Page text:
NEW YORK, NY--(Marketwire -03/19/12)- For profit colleges are bracing for a more challenging regulatory environment brought on by the "gainful employment" rules due out later this year. While the industry has been struggling, a number of companies have been taking new approaches to improve their bottom-line. Some schools are reducing expenses as companies try to offset declining revenues. Five Star Equities examines the outlook for companies in the Education & Training Services Industry and provides equity research on Corinthian Colleges, Inc. (NASDAQ: COCO - News) and Career Education Corporation (NASDAQ: CECO - News). Access to the full company reports can be found at:
Recent data from the U.S. Department of Defense shows that for-profit colleges are getting almost one of every two military Tuition Assistance dollars. The for-profit college industry received $279.8 million of about $563 million spent last year on the program, according to analysis released by the U.S. Senate on Health, Education, Labor and Pensions. Public colleges received $163.5 million, while nonprofit private schools got $119.4 million.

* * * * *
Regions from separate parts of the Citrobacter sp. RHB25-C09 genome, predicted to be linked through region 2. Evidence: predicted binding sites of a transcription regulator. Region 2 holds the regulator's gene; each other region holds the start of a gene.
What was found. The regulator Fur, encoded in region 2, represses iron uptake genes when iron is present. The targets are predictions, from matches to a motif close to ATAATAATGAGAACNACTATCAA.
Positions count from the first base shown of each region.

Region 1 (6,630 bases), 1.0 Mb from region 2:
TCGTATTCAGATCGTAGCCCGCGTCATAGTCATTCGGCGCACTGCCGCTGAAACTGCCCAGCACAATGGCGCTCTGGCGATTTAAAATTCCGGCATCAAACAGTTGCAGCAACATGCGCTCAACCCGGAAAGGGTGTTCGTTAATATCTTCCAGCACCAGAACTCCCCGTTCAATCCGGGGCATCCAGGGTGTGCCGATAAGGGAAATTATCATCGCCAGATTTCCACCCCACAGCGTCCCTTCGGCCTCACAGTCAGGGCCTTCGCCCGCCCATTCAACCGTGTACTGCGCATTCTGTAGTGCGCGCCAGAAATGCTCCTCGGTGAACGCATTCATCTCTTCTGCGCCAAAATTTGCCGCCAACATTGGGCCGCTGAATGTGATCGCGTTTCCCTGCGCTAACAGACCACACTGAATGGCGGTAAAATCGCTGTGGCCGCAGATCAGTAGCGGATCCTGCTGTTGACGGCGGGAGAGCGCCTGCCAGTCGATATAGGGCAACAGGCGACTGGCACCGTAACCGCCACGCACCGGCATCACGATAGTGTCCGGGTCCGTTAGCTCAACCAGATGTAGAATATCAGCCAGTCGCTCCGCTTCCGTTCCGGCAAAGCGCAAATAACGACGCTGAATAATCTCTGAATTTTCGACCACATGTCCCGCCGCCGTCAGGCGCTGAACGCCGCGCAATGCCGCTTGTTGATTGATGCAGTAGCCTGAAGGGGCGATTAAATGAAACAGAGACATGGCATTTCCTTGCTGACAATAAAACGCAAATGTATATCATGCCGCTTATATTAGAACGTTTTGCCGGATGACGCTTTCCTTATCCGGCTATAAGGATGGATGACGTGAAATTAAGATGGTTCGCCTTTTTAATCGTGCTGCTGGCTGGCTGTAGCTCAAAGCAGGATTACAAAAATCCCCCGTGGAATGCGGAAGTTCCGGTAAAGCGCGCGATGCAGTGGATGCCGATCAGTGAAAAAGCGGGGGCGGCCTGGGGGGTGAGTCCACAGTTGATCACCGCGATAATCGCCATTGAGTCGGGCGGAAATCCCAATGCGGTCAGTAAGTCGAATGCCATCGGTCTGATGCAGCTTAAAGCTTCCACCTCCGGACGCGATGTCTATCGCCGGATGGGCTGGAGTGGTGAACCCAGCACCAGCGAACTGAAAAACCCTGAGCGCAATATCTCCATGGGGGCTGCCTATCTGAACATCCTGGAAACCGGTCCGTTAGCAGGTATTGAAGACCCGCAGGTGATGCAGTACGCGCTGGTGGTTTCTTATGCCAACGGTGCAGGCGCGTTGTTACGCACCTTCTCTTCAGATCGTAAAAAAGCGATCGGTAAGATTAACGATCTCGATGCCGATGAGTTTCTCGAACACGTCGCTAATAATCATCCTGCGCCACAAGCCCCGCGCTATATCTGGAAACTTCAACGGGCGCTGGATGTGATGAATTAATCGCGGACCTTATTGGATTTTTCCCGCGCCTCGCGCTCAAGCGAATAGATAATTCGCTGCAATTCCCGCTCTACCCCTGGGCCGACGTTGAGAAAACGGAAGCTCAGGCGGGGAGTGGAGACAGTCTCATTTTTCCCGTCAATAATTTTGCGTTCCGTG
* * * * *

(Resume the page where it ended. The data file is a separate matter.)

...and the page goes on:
"News that the DOD is paying more to for-profit colleges than public and nonprofit institutions is highly troubling," the majority staff of the committee said in the report, which cited misrepresentation of programs and tuition costs, aggressive recruiting strategies and high drop-out rates as "significant problems" in the industry.
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The news came shortly after The House voted to lift some federal restrictions on U.S. aid to students who attend for-profit colleges and universities. House members passed the bill which would cancel an Education Department requirement that college campuses receive state authorization to participate in federal student loan and aid programs.
The regulations would "stall the efforts in our country to make higher education more accessible and affordable to everyone," Virginia Foxx, a North Carolina Republican, said during a floor debate.
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